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Dynamically soul crushing inevitability

Review by Nik Smythe 15th Nov 2008

[Revised 15/11, 1:30pm]
Having our bags searched by the politely officious guard when entering the bar area doesn’t even seem that oppressive or unusual in this day and age.  A live jazz quartet keeps the energy high as the audience mingles well past the advertised 8 o’clock start time, in keeping with opening night tradition.  The atmosphere is friendly but eerie as we enter the initial auditorium.

As advised in the promotional guff, the audience is periodically shifted to another area in the expansive conference venue, although not directly challenged or interacted with to any significant degree beyond being told when to move, and occasionally addressed as a wider audience, sort of background extras if you like.

Karlos Drinkwater is solidly square in the protagonist role of Josef K, a successful banker who wakes up one morning to discover he is under arrest.  No-one can tell him what he’s been arrested for, and he isn’t detained as such.  Rather he is able to go about his normal daily business, at least to begin with…

Directed by Stephen Bain, the rest of the cast cover multiple roles, including the musicians who play a significant number of key characters.  Gerald Crewdson is particularly impressive as the creepy Herr Huld, the lawyer whom Josef hires to defend him in his mysterious case.  Musical Director Jeff Henderson as the hapless gimp Block is also something of a cult favourite.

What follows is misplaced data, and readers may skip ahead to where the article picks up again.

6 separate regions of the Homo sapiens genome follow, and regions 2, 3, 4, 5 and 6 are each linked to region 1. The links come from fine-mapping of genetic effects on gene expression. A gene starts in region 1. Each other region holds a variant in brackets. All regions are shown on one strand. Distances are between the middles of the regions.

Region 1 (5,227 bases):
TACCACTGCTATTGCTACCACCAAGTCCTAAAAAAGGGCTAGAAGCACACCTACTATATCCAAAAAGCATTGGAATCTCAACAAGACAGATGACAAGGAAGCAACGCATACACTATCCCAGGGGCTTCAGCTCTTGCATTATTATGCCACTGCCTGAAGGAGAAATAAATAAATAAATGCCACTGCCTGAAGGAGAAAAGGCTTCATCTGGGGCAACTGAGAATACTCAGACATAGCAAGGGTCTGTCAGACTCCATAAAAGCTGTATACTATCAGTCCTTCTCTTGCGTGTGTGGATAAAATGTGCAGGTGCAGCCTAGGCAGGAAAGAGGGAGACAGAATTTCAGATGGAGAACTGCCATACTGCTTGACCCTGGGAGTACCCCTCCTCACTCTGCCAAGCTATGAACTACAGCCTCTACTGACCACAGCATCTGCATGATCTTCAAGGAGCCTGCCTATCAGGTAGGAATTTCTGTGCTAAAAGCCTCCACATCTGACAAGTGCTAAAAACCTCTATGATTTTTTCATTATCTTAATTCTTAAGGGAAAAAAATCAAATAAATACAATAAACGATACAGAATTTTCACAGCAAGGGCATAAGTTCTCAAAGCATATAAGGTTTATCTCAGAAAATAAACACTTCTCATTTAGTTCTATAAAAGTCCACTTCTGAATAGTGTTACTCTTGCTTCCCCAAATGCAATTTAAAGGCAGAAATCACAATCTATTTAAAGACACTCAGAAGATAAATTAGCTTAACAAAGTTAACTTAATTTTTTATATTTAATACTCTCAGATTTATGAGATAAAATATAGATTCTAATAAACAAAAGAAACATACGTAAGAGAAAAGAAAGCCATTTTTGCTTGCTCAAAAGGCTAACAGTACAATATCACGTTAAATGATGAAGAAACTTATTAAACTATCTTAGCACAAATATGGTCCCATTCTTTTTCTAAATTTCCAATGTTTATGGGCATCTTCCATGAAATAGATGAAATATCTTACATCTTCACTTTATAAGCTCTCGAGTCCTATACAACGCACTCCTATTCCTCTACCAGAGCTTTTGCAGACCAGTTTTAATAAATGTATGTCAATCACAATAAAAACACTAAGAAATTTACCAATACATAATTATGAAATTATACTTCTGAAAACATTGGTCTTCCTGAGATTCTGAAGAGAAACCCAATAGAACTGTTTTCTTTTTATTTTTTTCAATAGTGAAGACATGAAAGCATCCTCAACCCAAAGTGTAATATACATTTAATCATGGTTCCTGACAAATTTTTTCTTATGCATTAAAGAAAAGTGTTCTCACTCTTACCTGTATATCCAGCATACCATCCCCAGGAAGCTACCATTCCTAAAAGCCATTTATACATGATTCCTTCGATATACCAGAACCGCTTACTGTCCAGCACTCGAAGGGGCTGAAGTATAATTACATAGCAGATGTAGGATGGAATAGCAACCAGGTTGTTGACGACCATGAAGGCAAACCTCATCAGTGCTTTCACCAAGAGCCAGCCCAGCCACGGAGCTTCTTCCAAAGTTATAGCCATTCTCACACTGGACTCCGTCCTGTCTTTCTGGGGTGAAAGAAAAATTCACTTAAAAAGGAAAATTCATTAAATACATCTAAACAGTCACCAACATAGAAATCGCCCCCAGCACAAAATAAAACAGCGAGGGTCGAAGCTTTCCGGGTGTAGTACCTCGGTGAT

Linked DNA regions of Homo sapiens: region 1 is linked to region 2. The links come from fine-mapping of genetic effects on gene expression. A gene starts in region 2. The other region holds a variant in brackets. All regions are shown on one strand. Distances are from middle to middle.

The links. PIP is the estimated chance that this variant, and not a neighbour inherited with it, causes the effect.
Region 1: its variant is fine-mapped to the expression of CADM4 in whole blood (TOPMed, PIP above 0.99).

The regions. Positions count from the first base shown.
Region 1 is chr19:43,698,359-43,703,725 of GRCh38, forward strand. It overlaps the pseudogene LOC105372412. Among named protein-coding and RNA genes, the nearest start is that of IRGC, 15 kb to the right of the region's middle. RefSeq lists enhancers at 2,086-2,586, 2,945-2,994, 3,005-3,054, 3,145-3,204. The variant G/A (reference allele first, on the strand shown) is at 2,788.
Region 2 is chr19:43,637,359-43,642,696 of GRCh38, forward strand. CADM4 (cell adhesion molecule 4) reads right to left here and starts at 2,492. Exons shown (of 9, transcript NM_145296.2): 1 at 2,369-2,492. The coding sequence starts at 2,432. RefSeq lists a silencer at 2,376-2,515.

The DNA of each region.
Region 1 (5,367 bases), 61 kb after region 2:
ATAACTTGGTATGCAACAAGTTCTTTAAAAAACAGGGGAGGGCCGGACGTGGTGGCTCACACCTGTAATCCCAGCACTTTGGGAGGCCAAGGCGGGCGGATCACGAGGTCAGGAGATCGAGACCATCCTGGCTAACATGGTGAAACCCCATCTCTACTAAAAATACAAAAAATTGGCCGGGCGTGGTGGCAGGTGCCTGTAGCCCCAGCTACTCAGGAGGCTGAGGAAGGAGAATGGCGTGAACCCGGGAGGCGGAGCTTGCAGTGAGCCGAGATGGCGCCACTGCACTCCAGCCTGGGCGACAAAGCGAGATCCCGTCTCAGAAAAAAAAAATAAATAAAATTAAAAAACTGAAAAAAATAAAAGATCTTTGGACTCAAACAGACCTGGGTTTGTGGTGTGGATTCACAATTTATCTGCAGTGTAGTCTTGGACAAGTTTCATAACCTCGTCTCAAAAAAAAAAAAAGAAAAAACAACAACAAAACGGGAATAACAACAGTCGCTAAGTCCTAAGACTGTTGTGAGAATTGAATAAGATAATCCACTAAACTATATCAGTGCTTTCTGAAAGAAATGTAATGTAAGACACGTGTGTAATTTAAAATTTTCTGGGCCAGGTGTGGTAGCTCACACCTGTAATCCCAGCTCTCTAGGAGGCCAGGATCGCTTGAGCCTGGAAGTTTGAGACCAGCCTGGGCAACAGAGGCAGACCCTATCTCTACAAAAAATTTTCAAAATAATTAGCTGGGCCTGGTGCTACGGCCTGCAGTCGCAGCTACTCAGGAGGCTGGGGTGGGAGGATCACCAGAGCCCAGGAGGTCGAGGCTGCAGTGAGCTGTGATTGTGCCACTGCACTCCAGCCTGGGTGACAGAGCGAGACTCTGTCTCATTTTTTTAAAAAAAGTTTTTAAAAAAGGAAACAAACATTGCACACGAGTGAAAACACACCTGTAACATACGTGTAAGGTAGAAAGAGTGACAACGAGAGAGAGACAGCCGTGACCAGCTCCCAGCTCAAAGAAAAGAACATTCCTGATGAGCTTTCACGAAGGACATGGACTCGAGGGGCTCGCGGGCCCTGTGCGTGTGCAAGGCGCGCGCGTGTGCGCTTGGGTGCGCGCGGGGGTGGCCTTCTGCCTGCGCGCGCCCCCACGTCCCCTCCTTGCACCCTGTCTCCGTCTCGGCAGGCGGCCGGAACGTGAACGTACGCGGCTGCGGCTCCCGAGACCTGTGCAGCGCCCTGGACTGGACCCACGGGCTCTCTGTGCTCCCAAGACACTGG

The musos also augment the darkly humorous events of the play with a brilliantly twisted live score including various kinds of drum, brass horns, guitar, a melodica and clarinets.  The only sound I can think of more unsettling than an avant garde clarinet is several at once.

The female roles, as depicted by Jo Smith and Liesha Ward Knox, are a fairly slutty bunch for the most part, also generally neurotic, desperate and conniving.  Even Leni, Knox’s wanton nurse to the ailing Herr Huld, whose manner is assertive and challenging, ultimately achieves little more than performing a prescribed function for her passive-aggressive employer.